Memory Care staff will use your list to set a particular mood by matching the right songs with a specific activity. For example, upbeat music might be used for activities that require alertness, such as bathing or dressing. Slower songs might be used to create quieter moments in the pre-bedtime hours. Staff may also take note of which songs your loved one enjoys more than others and play those most often.
Memory Care staff encourage families to visit their loved ones as often as possible. While you’re there, you can participate in music therapy by singing and clapping along. Even if they can’t fully express it, trust that your loved one treasures every second of your time together and appreciates your collaboration with Memory Care staff to help them thrive during their vintage years.
To learn more about Memory Care facilities in your area, please contact your local Assisted Living Locators care advisor!
Smartphones Can Improve Memory in Older Adults with Dementia
Despite stereotypes about seniors and technology, a small study suggests that older adults in the early stages of dementia can use smartphone apps as memory aids.
The researchers found that older people with mild impairments in memory and thinking were not only able to learn how to use the apps, but they also said the digital aids made their daily lives easier.
The apps were not specially designed. The study tested the effects of two basic smartphone features: a reminder app that gives notifications of a scheduled event and a digital recorder app (such as the voice memo app on iPhones).
For the 52 older adults in the study, both types of apps turned out to be user-friendly and helped with remembering daily tasks. By the end of the four-week trial, participants were given higher ratings for their quality of life.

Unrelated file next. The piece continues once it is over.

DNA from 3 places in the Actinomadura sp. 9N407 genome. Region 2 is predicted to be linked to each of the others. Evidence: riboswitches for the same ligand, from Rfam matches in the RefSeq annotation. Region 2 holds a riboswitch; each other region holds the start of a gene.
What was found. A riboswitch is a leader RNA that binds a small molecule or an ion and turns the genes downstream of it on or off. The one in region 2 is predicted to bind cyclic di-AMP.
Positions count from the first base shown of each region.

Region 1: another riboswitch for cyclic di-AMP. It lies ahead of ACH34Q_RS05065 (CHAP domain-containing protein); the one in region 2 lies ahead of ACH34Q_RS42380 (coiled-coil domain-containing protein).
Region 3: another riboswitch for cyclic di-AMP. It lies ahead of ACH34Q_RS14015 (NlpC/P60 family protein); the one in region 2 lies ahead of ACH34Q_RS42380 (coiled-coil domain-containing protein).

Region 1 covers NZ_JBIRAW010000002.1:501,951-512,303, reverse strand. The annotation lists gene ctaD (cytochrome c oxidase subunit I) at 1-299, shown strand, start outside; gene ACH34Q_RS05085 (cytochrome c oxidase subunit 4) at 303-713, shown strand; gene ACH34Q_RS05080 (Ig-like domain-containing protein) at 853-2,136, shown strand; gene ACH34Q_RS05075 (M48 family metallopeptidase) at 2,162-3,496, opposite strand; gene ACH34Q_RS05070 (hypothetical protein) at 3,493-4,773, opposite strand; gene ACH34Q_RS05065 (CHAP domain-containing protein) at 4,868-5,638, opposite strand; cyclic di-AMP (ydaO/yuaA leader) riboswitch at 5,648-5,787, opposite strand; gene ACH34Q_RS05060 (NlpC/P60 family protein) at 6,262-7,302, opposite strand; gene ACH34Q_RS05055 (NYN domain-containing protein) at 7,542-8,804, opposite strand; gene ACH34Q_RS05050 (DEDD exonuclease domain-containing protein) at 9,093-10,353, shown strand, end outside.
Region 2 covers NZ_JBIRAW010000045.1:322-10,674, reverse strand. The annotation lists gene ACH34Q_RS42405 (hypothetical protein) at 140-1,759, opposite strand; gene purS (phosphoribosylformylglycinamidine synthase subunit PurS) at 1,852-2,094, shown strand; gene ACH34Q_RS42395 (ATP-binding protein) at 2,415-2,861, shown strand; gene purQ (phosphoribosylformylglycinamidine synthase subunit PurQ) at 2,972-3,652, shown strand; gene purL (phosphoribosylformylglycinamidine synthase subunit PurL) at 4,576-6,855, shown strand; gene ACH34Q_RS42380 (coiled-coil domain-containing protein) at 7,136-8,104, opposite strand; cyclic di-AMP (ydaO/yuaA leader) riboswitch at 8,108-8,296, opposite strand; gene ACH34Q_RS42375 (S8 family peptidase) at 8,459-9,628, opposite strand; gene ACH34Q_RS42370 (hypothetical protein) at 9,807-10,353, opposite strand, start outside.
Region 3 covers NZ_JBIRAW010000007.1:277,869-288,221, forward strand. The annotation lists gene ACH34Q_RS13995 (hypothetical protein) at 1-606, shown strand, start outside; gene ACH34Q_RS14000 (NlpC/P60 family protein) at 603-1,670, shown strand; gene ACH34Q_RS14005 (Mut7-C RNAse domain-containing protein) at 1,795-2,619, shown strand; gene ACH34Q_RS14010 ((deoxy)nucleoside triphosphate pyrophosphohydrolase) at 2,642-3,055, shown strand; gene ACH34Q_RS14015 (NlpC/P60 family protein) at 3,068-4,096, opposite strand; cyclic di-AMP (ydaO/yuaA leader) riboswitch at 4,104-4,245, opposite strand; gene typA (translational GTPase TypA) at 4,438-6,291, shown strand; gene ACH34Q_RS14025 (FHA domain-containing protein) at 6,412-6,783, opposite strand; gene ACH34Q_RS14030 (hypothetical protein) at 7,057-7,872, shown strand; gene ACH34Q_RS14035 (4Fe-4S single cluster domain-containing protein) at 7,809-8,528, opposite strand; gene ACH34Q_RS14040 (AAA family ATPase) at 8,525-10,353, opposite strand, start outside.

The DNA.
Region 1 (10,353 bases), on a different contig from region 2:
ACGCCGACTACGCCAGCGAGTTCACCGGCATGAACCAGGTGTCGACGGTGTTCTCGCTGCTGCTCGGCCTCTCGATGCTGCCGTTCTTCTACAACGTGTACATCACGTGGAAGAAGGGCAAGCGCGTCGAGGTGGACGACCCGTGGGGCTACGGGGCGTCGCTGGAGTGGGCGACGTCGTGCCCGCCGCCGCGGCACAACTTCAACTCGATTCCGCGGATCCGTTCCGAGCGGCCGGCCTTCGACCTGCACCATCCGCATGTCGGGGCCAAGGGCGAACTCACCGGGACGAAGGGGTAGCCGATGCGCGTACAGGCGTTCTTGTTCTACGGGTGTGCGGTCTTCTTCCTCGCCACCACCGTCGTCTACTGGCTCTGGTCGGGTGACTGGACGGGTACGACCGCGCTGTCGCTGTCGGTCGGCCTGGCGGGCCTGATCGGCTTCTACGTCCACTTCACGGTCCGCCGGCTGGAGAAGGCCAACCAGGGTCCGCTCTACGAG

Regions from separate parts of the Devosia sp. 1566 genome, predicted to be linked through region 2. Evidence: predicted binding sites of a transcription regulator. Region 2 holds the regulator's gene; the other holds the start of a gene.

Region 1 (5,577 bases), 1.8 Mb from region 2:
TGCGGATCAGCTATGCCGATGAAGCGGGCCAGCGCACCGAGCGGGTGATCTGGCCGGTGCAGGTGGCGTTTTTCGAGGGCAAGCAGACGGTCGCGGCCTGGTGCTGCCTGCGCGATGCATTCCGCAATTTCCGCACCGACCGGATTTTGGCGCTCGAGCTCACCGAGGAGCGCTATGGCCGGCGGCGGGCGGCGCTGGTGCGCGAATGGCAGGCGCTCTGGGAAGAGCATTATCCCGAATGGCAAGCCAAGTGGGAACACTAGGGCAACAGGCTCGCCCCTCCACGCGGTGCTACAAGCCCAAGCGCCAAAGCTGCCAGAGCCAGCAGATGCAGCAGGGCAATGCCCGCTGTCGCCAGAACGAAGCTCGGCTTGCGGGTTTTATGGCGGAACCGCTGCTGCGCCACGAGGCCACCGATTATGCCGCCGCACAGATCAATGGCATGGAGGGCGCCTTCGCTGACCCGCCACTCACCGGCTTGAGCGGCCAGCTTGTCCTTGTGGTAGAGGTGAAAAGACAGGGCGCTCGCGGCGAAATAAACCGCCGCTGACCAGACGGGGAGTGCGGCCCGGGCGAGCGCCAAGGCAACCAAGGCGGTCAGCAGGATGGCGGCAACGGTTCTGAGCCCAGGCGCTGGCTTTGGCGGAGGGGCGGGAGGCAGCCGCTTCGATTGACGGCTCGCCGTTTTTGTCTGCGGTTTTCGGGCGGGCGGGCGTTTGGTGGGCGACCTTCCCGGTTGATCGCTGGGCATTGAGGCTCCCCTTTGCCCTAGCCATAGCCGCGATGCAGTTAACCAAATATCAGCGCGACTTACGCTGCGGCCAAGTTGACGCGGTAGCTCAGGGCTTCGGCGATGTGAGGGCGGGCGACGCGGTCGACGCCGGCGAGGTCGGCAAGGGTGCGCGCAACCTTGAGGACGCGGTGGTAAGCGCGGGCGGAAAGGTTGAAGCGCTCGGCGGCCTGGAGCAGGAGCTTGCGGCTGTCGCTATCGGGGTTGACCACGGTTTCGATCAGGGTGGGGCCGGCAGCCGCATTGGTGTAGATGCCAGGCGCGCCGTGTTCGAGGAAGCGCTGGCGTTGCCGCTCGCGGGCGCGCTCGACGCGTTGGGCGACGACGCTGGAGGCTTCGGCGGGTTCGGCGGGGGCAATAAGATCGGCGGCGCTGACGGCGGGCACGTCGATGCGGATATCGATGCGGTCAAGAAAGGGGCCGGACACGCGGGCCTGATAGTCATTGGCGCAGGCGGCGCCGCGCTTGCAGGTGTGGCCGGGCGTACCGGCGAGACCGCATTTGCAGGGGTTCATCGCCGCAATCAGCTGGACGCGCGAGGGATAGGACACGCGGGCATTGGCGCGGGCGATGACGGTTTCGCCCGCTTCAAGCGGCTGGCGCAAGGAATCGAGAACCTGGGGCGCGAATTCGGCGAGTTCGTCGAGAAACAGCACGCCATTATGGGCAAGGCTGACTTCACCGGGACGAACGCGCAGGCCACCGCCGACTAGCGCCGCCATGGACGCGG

The study — published Nov. 17 in the Journal of the American Geriatrics Society — involved older adults who had been diagnosed with either early-stage dementia or mild cognitive impairment. The latter refers to difficulties with memory or other mental skills that may progress to dementia.
Participants were randomly assigned to use either the reminder app or the digital voice recorder app that was standard for their phone. Those using the recorder app were encouraged to record “intentions,” such as, “When it is 7 p.m., then I will call my brother.”
Twice a week, participants were asked to call a research phone number on a specific day and take photos at a specific location.
On average, both app groups accomplished about half of those assignments. That compares with a 20% rate in past studies where people with mild impairment were assigned similar memory tasks.
And most participants — two-thirds — reported an improvement in their daily memory performance.
As dementia progresses, however, things change. But as technology advances, being able to utilize these types of apps to help your loved ones is a great tool. For more information on ways to help combat dementia, you can reach out to your Assisted Living Locators care advisor!
Families sometimes struggle with behaviors in seniors that make it difficult for them to live in any group situation – and even live with family. Sometimes difficult behavior connects to one form of dementia or another. With others, though, seniors experience psychiatric problems that are separate from the degenerative brain condition producing dementia. Extreme anxiety and depression are two examples of these psychiatric problems that may or may not be associated with dementia. Not only should families investigate a full neurological workup, but a physical one as well. For example, some bladder infections can cause behavioral issues that appear to be dementia-related. A full workup by a neurologist can sometimes help tease out the distinctions between the psych and the dementia, and sometimes one or another of the problems can be at least modestly helped by medication. Don’t assume that everything is related to dementia, old age, or some psychiatric condition. Let an experienced Assisted Living Locators care advisor sort it out!